Garlic Lemon Squid

I love squid. I don’t know what it is about it, but I loved squid (or as we call it, sotong) ever since I could remember. My grandma made a particularly good simple chilli sotong which I would lap up with delight, and it was the chilli that made it so good. I have only come close to replicating it, because she used a chilli which was made by a neighbor who would gift it to her.

But today’s simple squid recipe is one which can be replicated easily, with ingredients that are easy to secure almost anywhere in the world. That is, unless you live in a place where fresh squid is hard to get. You will need to clean and gut your squid, and this is something which I find strangely therapeutic. I love picking the ones which have roe, and it is during this cleaning process where I find out if I have made the right selection. More seasoned fish handlers would be able to tell just by touching the squid, but that is a skill I have yet to hone.

You can choose to cut your squid in rings or you can score lines onto flat pieces so they look more elegant when cooked. The latter was how grandma used to do it, so I have followed the same. I find scoring the patterns helps the sauce to stick more onto the squid and make it all the better to eat, but it’s really up to you. But the important thing to note about cooking squid, is that you can only fry them for a short time or stew them for a long time to get it in the right texture. Anything in between will render a very chewy product which won’t be so pleasant.

This squid dish can be eaten alone or made into a pasta dish with linguine.

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Ingredients:

  • 2 large squids – cleaned and cut into pieces
  • 4 cloves of garlic – sliced thinly
  • 3 tablespoons of olive oil
  • 1 handful of parsley – roughly chopped
  • Juice of half a small lemon – about 2- 3 tablespoons
  • Salt and black pepper to taste

Instructions:

Heat the olive oil in a pan on medium heat. Once it’s sufficiently hot (not smoking), add in the garlic and let it fry for a few minutes, until the edges start to brown a little.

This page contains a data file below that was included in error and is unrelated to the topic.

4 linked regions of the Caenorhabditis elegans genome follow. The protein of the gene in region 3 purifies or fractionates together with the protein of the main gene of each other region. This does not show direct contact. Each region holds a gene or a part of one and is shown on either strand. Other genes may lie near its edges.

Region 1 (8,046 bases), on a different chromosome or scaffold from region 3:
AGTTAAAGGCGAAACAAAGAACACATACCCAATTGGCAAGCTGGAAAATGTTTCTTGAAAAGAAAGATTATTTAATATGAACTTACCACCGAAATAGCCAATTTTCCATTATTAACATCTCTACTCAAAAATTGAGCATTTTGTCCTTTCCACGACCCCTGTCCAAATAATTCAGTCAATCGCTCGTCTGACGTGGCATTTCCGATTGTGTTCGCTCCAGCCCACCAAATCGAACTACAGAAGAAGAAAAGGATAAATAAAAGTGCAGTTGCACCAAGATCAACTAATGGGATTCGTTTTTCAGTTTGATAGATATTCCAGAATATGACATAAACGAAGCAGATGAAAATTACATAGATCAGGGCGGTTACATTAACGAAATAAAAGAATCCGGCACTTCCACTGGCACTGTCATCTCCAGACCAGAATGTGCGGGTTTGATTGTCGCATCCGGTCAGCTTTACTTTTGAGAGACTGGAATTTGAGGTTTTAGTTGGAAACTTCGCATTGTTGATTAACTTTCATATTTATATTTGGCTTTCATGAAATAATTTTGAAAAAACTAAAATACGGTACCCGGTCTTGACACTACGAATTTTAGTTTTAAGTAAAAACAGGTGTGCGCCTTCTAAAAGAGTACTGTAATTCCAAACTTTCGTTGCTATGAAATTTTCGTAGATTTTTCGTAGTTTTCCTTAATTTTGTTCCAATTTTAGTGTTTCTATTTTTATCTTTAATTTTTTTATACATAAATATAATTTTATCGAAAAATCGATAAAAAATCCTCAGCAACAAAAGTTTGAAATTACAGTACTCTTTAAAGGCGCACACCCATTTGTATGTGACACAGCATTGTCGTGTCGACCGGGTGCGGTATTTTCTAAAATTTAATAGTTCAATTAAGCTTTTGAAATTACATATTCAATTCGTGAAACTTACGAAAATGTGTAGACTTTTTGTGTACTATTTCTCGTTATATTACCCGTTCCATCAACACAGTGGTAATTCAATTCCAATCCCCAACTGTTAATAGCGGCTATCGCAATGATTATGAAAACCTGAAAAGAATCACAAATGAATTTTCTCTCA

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Add in the squid, and gently flip them around with a spatula. Add in salt and pepper to taste. How much salt will depend on your palette and what you are using this for. If it’s a standalone dish, you might go with 1 slightly heaped teaspoon of sea salt flakes like I did, but if you are intending to add in pasta, you should go for more salt so that it will flavor your pasta better. (If you are using fine salt, reduce accordingly as 1 heaped teaspoon of fine salt might be a lot saltier compared to flakes.)

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When the squid is half cooked, add in the lemon juice then continue to toss the squid around gently. Squid cooks really quickly so the minute they turn opaque they are more or less cooked. But you should make sure you flip the pieces around to ensure that every surface has touched the pan to ensure it’s cooked properly. (If you are making this into a pasta dish, toss in the cooked and drained pasta at this stage.)

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When you think it’s almost done, toss in the parsley and give a final toss, then turn off the flame. I personally prefer parsley to be a little more cooked because the raw taste gets to me, but if you like the raw taste of parsley, you can choose to throw them on after you turn off the flame.

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Here is a closeup on the sauce so you can see that it’s supposed to be murky like this.

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Sprinkle some more black pepper on it to garnish. Serve hot.

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